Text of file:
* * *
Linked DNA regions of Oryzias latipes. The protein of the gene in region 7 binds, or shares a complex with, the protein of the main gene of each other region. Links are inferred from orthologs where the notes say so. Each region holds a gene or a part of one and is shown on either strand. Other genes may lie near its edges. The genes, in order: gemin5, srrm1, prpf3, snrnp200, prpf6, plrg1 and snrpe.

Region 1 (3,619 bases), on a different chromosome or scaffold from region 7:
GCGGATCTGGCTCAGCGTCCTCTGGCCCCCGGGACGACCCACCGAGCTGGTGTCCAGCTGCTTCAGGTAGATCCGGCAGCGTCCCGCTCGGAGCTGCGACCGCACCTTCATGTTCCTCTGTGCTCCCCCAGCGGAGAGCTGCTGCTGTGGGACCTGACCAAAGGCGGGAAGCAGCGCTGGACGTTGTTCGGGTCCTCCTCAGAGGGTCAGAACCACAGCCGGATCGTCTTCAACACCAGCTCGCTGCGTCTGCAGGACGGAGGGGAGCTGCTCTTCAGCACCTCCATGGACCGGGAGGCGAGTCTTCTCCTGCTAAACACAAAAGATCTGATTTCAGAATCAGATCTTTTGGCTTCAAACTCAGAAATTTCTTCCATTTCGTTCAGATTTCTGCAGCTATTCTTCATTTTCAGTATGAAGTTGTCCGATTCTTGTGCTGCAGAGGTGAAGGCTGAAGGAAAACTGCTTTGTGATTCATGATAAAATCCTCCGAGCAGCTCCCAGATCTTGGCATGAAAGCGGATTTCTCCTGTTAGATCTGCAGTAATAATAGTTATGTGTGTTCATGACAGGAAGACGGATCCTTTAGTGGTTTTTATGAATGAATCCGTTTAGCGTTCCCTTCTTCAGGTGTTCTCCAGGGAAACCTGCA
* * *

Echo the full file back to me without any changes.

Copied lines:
Linked DNA regions of Oryzias latipes. The protein of the gene in region 7 binds, or shares a complex with, the protein of the main gene of each other region. Links are inferred from orthologs where the notes say so. Each region holds a gene or a part of one and is shown on either strand. Other genes may lie near its edges. The genes, in order: gemin5, srrm1, prpf3, snrnp200, prpf6, plrg1 and snrpe.

Region 1 (3,619 bases), on a different chromosome or scaffold from region 7:
GCGGATCTGGCTCAGCGTCCTCTGGCCCCCGGGACGACCCACCGAGCTGGTGTCCAGCTGCTTCAGGTAGATCCGGCAGCGTCCCGCTCGGAGCTGCGACCGCACCTTCATGTTCCTCTGTGCTCCCCCAGCGGAGAGCTGCTGCTGTGGGACCTGACCAAAGGCGGGAAGCAGCGCTGGACGTTGTTCGGGTCCTCCTCAGAGGGTCAGAACCACAGCCGGATCGTCTTCAACACCAGCTCGCTGCGTCTGCAGGACGGAGGGGAGCTGCTCTTCAGCACCTCCATGGACCGGGAGGCGAGTCTTCTCCTGCTAAACACAAAAGATCTGATTTCAGAATCAGATCTTTTGGCTTCAAACTCAGAAATTTCTTCCATTTCGTTCAGATTTCTGCAGCTATTCTTCATTTTCAGTATGAAGTTGTCCGATTCTTGTGCTGCAGAGGTGAAGGCTGAAGGAAAACTGCTTTGTGATTCATGATAAAATCCTCCGAGCAGCTCCCAGATCTTGGCATGAAAGCGGATTTCTCCTGTTAGATCTGCAGTAATAATAGTTATGTGTGTTCATGACAGGAAGACGGATCCTTTAGTGGTTTTTATGAATGAATCCGTTTAGCGTTCCCTTCTTCAGGTGTTCTCCAGGGAAACCTGCA